Donald Trumps transformation from stock-market bugaboo to postelection rally catalyst has been welcome news for investors. But some now wonder whether the re-emergence of euphoria is a signal to take some money off the table.
David Kotok, chairman and chief investment officer of Cumberland Advisors, which manages around $2 billion of assets for wealthy investors, said in a Monday note that his firm is no longer fully invested in the market.
Trumpophoria is a wonderful salve for stock market participants. We have had a marvelous year in our U.S. ETF accounts. But there comes a time to take some off the table and leave the excesses to others, Kotok wrote.
The S&P 500
is up more than 5% since Election Day on Nov. 8, leaving it up more than 10% for the year to date. The blue-chip Dow Jones Industrial Average
is within shouting distance of the 20,000 milestone and has rallied nearly 8% since the election. Both indexes, and other U.S. benchmarks, have hit a string of records.
Expectations Trump will pursue an increase in infrastructure spending, large tax cuts and deregulation while muting his antitrade rhetoric have contributed to gains for stocks, as well as a heavy rotation into sectors expected to benefit from those policies. Its also sparked a brutal selloff in the bond market.
Read: 5 things to know about the Dows attempt to rally to 20,000 and beyond
Kotok said he used last weeks run to market highs to raise a cash reserve, with the firm lowering its stock allocation in steps. At the same time, Kotok seized opportunity in the tax-free bond sector. The selloff across the bond market saw tax-free bond yields back up to more than 130% of taxable Treasury bonds at the same time Treasury yields rose sharply, he said. Yields and bond prices move in opposite directions.
Opinion: Will Trump himself kill the Trump rally in stocks this week?
That means munis are now cheap, he wrote. But the sharp run-up for equities means that at best, stocks are fully priced. Kotok argues, in part, that a decline in the equity risk premiumthe excess return over the risk-free interest rate (U.S. Treasurys) that investors demand for taking on higher riskwarrants caution.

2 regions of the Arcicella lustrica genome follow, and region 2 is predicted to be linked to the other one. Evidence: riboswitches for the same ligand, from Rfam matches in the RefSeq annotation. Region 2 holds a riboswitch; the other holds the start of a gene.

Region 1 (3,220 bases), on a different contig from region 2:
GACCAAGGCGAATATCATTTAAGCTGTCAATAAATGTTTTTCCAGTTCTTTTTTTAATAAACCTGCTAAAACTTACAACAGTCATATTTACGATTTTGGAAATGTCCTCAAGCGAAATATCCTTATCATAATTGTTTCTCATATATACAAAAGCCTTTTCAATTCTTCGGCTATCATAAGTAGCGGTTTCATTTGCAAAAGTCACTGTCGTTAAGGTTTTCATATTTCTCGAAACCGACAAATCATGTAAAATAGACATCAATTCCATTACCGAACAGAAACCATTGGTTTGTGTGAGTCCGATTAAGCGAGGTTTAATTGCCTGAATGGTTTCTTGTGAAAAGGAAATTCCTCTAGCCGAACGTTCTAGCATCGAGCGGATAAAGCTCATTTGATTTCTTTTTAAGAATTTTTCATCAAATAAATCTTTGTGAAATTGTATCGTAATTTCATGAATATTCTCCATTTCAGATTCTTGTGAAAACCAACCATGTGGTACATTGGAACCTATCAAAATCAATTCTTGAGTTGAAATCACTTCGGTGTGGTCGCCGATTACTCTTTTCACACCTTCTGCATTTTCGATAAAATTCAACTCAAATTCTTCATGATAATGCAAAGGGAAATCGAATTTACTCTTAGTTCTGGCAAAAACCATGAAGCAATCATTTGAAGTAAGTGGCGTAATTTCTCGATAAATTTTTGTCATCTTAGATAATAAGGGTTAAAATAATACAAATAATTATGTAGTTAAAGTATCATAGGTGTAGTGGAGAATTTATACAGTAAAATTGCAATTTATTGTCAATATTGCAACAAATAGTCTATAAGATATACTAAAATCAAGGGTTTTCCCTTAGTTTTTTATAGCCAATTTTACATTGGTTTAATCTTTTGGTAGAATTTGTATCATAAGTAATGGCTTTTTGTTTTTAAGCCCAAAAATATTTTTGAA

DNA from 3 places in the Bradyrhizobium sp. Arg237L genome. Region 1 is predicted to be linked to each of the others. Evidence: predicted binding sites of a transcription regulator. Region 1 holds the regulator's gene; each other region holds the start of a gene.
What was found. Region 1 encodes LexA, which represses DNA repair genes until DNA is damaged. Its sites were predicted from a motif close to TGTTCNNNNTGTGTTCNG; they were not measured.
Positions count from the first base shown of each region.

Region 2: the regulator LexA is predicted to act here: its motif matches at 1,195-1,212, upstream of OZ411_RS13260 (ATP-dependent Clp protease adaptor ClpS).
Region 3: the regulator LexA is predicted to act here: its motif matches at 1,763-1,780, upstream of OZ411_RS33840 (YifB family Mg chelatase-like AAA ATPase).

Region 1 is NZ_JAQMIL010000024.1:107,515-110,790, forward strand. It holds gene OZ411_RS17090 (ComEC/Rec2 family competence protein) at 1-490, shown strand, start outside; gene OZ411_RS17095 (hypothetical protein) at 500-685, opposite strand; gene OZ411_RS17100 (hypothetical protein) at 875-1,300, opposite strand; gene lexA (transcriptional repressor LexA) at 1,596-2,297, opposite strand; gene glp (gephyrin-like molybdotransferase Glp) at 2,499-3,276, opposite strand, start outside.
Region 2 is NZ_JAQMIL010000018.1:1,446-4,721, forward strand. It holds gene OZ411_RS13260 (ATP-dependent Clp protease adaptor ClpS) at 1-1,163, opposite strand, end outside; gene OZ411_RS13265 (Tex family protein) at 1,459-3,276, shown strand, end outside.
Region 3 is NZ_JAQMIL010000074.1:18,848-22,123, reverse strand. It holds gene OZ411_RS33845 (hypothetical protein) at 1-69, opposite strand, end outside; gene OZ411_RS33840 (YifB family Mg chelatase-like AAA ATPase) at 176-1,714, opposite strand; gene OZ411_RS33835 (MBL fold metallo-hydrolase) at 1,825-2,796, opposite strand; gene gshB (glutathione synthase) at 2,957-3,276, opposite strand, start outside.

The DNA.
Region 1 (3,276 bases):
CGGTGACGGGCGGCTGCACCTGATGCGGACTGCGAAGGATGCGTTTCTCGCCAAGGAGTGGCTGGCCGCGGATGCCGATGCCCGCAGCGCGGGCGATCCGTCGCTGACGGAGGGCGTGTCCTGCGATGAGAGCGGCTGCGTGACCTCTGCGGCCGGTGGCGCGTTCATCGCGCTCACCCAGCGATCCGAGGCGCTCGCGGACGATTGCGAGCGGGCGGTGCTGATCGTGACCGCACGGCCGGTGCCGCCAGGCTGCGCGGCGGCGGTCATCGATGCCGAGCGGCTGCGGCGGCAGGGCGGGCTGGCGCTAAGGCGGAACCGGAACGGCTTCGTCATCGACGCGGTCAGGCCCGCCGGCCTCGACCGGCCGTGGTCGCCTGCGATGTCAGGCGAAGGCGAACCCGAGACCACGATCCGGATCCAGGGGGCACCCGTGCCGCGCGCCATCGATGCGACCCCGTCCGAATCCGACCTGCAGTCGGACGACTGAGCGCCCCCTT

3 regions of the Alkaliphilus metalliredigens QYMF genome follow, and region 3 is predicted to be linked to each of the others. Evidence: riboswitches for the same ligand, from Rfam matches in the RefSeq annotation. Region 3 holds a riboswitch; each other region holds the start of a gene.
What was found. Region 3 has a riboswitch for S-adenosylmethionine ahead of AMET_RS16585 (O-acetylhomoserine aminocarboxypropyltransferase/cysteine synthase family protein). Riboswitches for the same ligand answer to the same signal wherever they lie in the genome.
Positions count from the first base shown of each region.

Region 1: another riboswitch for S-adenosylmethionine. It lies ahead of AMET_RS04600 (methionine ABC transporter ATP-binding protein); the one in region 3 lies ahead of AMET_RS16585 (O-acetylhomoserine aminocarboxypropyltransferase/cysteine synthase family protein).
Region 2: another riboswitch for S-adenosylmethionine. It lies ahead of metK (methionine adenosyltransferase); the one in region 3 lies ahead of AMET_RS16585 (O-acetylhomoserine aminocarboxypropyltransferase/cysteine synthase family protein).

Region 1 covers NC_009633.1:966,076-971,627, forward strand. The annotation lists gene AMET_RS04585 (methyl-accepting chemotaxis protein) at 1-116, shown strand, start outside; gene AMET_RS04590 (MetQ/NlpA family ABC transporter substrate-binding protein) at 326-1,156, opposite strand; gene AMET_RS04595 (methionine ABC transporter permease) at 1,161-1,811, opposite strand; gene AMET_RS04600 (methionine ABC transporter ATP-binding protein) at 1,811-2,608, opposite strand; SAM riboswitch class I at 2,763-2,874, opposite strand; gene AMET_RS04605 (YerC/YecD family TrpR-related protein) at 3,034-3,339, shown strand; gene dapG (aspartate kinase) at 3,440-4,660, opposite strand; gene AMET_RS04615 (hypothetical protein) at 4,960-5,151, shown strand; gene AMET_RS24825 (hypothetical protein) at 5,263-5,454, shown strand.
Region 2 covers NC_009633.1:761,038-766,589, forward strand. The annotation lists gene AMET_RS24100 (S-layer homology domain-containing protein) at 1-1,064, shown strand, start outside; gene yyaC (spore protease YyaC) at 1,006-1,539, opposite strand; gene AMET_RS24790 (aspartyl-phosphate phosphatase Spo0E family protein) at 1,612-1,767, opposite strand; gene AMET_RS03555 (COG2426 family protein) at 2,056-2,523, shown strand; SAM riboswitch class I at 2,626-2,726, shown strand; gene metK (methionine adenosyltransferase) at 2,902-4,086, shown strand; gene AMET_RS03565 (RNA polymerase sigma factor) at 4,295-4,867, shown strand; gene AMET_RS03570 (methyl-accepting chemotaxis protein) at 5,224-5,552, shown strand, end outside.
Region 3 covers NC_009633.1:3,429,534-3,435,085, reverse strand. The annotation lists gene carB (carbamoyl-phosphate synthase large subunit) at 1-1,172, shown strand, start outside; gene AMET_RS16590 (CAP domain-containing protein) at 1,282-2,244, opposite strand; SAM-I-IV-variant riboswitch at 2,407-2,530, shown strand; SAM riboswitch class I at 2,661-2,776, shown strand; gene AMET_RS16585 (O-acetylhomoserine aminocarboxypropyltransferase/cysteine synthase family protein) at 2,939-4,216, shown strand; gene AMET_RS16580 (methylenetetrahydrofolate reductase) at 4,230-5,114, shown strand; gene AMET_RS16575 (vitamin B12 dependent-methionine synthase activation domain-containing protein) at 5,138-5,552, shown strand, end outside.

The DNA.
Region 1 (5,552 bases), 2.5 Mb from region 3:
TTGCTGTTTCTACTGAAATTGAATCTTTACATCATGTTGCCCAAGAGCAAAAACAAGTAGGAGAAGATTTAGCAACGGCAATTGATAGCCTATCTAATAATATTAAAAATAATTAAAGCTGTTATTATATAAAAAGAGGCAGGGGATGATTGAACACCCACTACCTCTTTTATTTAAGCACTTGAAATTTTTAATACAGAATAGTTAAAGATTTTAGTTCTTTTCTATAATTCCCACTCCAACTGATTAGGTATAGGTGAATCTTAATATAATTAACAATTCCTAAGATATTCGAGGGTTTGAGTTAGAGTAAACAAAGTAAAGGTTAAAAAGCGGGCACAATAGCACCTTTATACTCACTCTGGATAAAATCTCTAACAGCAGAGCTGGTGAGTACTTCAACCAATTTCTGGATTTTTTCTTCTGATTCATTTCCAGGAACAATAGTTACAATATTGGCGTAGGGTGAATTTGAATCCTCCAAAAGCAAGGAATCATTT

There is little margin for a stumble now. Trumponomics has its limits, and a 2250 starting point on the S&P Index gives us reason to no longer be fully invested. Three flat years of earnings at $118 are expected to be replaced by about $123-4 in the coming year. Lets call it an 18-19 [price/earnings ratio] and an earnings yield of 5.5%. With treasury interest rates up and heading higher, the equity risk premium says the stock market is no bargain.
It has been an extraordinary year in the stock market. Earlier this year the equity risk premium was a full point higher and we were fully invested. A little profit in the bank now feels good.
Not all bulls are ready to curb their upside enthusiasm, however.
Jeffrey Saut, chief investment strategist at Raymond James, argued in a Monday that while a near-term pullback is certainly plausible, its unlikely to have a lasting impact. Instead, investors should ignore bear boos warning of bubbles, overpriced stocks, euphoria, etc.
Instead, he offered a recent history lesson:
Going into the Brexit vote many pros raised cash expecting stock market mayhem if the U.K. voted to leave the EU. If you will recall the odds makers thought it was going to be a stay in vote. Oops, because Brexit was a nonevent as we chronicled in these missives before the vote.
Fast forward to the U.S. presidential election, which everyone thought would be won by Hillary Clinton. Hereto, if you raised cash you felt good for about one hour as the markets dipped the morning after the election, but that was the only dip you got, and we were bullish. In point of fact, we actually made the case it really didnt matter who won; the stock market was in a position to rally. We have maintained that bullish bias since our models suggest the indices should grind higher into late-January/earlyFebruary.
Saut argues that its price direction rather than price level thats important and for now, thats pointing the way higher.